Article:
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An Invisible Sign [Blu-ray]

 PG-13 (Parental Guidance Suggested)   Blu-ray

List Price: CDN$ 37.99
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Product Description

Jessica Alba delivers a most unexpected performance as Mona Gray, a quirky young woman who hides in a private world of numbers when her beloved mathematician father falls ill. But when Mona is offered a job as an elementary school math teacher, she ll introduce the students to her own eccentric gift for numerical obsession. Can the joys of arithmetic multiplied by a shy romance with the school science teacher (Chris Messina of Julie & Julia) help Mona discover a new life she can count on?  J.K. Simmons (Juno), Sonia Braga (Sex and the City), Bailee Madison (Wizards of Waverly Place) and John Shea (Gossip Girl) co-star in this offbeat and heartwarming comedy/drama about second chances, emotional equations and calculating the power of love.


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Most Helpful Customer Reviews on Amazon.com (beta)
Amazon.com: 3.7 out of 5 stars  28 reviews
21 of 24 people found the following review helpful
5.0 out of 5 stars charming romance between eccentric loners Sept. 24 2011
By Jeffrey L. Blackwell - Published on Amazon.com
Format:DVD
This is romantic comedy for all ages. An off-beat 'coming of age' story about a young mathematically-gifted girl who uses numbers to hide from grown-up realities. Her beloved, mathematician, dad's break-down and increasing detachment from reality causes her to irrationally forsake all pleasures except math. When she is pushed (by Mom) into the adult role of math teacher at an elementary school, she realizes that she must become the grown-up authority for her students. Gradually, she recognizes that her infantile, self-destructive impulses can be controlled. She is urgently needed by Lisa, her young student who is soon to be orphaned. Mona's grown-up epiphany is "There comes a moment when you look around waiting for the person in charge to help you. Then you realize you're the only adult in the room. You ARE the person in charge, and you're not very good at it." But Mona accepts her teacher's role & most of the the kids trust her. Mona recognizes that she cannot 'keep her father company' as he becomes increasingly obsessive & delusional. In her own words, she 'no longer needs a bathroom monitor' and takes the risk of an intimate relationship again, this time with Ben Smith as an adult, not an adoring daughter.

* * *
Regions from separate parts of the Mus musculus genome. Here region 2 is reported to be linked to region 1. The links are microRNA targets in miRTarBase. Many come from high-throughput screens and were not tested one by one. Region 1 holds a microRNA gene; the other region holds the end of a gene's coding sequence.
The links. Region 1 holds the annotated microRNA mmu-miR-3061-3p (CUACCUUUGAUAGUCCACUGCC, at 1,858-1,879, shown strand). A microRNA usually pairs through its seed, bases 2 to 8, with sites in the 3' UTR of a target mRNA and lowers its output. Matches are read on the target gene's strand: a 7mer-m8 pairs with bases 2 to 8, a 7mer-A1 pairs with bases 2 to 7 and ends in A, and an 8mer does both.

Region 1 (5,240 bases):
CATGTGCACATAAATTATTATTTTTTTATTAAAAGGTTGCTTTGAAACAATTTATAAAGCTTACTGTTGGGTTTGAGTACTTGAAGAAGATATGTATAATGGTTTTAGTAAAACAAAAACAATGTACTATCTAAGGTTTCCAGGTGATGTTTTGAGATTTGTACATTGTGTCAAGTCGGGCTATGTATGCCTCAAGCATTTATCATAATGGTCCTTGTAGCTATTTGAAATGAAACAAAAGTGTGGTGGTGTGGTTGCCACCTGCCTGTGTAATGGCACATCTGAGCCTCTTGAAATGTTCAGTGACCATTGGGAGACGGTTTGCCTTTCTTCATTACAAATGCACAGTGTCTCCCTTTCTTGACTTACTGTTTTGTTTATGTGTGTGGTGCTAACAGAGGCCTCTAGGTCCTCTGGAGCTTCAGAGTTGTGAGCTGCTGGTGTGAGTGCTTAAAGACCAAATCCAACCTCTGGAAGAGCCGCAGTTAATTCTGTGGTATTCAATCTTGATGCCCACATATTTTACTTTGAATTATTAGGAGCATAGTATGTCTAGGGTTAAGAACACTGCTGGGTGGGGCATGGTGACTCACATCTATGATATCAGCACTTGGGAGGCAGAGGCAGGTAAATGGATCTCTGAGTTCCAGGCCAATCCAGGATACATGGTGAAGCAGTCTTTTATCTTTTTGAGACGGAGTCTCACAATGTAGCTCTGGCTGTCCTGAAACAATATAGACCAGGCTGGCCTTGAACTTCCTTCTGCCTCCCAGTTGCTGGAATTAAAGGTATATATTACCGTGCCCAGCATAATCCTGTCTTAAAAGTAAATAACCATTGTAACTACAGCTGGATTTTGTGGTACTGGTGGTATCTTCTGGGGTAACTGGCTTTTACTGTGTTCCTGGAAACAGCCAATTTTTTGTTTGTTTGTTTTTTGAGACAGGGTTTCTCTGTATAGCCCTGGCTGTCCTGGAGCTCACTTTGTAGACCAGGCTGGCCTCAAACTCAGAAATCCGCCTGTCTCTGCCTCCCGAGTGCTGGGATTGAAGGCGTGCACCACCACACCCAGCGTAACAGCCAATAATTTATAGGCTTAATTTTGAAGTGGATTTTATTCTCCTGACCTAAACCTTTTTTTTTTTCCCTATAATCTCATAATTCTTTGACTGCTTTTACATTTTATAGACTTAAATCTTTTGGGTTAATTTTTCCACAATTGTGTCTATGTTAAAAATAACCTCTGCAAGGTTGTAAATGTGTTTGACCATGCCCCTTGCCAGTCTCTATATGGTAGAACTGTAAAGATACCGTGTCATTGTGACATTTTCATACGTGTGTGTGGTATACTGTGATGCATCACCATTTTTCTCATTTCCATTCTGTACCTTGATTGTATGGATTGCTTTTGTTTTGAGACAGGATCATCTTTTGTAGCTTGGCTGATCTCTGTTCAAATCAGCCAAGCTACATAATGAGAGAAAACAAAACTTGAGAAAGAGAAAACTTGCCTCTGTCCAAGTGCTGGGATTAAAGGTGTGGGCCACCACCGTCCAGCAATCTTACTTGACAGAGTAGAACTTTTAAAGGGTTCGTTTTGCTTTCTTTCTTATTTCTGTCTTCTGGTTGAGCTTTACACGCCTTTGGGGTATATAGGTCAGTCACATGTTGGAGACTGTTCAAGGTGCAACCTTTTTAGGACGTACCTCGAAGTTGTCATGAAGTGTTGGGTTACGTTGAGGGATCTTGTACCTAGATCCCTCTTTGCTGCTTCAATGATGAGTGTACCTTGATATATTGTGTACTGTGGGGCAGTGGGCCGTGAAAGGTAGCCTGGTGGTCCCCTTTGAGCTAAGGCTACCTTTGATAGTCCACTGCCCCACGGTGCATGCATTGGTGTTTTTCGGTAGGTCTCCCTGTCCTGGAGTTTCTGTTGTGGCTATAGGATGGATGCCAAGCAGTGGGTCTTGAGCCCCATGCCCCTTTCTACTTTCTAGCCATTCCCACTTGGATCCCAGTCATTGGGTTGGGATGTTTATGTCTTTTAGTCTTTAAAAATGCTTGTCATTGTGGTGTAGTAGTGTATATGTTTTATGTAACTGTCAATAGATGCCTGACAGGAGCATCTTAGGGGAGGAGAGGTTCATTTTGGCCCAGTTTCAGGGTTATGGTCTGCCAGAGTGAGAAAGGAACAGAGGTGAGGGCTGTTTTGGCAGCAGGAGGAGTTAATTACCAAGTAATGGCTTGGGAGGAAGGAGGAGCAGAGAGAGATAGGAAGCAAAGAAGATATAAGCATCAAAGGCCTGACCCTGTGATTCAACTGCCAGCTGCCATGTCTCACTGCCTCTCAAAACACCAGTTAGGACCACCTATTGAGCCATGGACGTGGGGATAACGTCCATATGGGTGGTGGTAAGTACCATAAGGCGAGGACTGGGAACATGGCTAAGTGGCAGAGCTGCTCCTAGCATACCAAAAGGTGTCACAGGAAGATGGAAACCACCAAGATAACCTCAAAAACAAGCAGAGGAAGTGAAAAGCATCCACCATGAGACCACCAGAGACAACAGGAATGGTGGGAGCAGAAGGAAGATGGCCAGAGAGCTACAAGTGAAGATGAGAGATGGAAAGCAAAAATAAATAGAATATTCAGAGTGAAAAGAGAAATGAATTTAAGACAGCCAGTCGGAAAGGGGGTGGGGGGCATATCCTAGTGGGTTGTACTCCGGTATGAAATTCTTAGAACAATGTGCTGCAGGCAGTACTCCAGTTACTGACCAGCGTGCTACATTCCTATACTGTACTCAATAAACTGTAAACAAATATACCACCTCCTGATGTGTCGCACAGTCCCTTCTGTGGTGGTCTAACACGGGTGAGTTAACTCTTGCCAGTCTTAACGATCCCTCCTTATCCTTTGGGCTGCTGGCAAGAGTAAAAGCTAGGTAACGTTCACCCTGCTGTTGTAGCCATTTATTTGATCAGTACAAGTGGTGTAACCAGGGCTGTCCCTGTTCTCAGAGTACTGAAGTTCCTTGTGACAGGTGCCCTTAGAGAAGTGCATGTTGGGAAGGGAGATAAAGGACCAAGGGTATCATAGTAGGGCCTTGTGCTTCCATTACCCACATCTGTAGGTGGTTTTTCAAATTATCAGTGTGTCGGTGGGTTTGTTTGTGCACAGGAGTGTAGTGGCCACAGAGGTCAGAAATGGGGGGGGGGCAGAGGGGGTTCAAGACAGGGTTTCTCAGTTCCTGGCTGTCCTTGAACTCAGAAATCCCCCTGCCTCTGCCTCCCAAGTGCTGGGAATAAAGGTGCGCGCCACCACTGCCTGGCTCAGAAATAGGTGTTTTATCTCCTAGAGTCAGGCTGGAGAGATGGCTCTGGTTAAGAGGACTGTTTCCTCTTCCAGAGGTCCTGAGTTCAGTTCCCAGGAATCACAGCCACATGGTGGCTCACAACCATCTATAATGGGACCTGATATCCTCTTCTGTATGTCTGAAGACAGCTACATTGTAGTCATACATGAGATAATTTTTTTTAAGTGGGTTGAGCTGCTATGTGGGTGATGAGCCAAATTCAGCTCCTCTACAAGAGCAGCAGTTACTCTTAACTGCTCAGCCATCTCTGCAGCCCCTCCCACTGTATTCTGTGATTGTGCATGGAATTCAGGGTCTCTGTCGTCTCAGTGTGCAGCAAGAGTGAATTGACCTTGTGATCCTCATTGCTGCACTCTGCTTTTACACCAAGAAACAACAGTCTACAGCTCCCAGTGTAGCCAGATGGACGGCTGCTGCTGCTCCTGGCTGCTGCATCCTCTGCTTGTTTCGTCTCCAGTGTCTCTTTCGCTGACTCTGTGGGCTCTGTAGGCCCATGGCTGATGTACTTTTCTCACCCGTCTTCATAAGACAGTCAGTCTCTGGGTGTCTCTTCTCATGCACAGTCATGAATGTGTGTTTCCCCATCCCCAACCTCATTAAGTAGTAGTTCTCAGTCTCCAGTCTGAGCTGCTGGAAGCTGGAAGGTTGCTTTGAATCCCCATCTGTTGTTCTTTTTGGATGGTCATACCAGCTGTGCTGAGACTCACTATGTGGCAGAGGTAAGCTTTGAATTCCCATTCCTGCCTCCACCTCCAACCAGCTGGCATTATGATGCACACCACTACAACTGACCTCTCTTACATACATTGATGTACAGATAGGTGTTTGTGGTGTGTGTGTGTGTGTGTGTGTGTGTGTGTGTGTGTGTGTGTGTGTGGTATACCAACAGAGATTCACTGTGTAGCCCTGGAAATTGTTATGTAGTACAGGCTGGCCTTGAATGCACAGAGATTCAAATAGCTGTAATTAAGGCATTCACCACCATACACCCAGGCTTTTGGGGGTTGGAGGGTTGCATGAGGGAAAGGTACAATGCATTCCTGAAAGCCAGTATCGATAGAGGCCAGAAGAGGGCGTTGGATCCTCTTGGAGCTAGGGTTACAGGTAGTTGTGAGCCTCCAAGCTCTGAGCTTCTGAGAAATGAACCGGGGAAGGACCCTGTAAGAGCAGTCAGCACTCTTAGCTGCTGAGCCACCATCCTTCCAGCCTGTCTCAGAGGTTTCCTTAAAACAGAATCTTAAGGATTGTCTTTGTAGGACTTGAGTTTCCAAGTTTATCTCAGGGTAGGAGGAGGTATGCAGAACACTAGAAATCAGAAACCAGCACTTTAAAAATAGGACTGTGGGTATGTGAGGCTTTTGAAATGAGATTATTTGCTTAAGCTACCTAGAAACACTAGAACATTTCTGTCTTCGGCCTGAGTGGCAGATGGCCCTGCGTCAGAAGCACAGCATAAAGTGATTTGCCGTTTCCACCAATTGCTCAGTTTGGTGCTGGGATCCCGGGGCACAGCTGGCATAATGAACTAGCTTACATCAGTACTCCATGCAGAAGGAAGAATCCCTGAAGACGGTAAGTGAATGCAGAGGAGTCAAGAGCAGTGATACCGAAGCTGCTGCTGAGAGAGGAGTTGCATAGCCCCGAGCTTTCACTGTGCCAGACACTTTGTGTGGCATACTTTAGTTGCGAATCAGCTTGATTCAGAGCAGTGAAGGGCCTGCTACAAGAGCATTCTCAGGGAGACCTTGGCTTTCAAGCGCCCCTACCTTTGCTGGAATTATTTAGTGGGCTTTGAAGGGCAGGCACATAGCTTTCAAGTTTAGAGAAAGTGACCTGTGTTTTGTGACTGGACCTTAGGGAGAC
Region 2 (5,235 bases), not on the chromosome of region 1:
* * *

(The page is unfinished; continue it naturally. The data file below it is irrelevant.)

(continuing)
The charm of this story is that all the main characters, both adults & children, have odd little habits but are likeable folks. Each is coping with personal or family tragedies -- yet there is very little violence, instead, several become neurotic, eccentric loners as a result. Jessica Alba , Chris Messina, & J K Simmons do solid jobs in creating the off-beat personalities in the film. If you like eccentric but kind-hearted schoolteachers, you're probably enjoy 'An Invisible Sign'.
7 of 8 people found the following review helpful
3.0 out of 5 stars great indie film RUINED by fake, sappy Hollywood ending Feb. 14 2013
By Thomas M. Sipos - Published on Amazon.com
Format:DVD
This was an ALMOST perfect indie film -- an original tale about quirky, marginalized characters. But it's ruined when, during the film's last five minutes, an artificially sappy, happy Hollywood ending is tacked on.

Mona (Jessica Alba) is an emotionally troubled young woman. Her father appears to be schizophrenic. It's likely that Mona has inherited his mental disease (whatever that is) and will worsen with time.

Mona gets a job teaching math, though her mother lied about Mona having a college degree. Then a science teacher courts Mona, but she can't connect with him (or anyone). After he kisses her, she runs away and eats soap. She drives him away. Mona also brings an ax into class, because it's shaped like the number 7.

SPOILERS ...

Near the film's end, there's a classroom fight. Two of Mona's (also emotionally troubled) girl students fight over the ax (while the boys fight over a prosthetic limb). One of the girls just lost her mother to cancer. The other girl's parents are going through a messy divorce. In the aftermath, one girl's forehead is bloodied against a glass pane. The other girl (carrying the ax) slips on urine, with the ax embedding itself into Mona's leg.

Mona is fired by the school.

Up until now, the film was filled with moments of poignancy and honest emotion -- but then in the FINAL 5 MINUTES -- after Mona's firing -- everything turns around for her with sudden ease.

* Mona is suddenly able to love the science teacher.

* Mona adopts the student who lost her mother to cancer.

* Mona's attorney threatens to sue the school, resulting in Mona getting her teaching job back.

This fake, SAPPY Hollywood ending ruins an otherwise courageous indie film.

The lawsuit is especially FAKE. Mona's attorney says that Mona has an excellent case against the school (for wrongful termination, one presumes).

ON WHAT PLANET?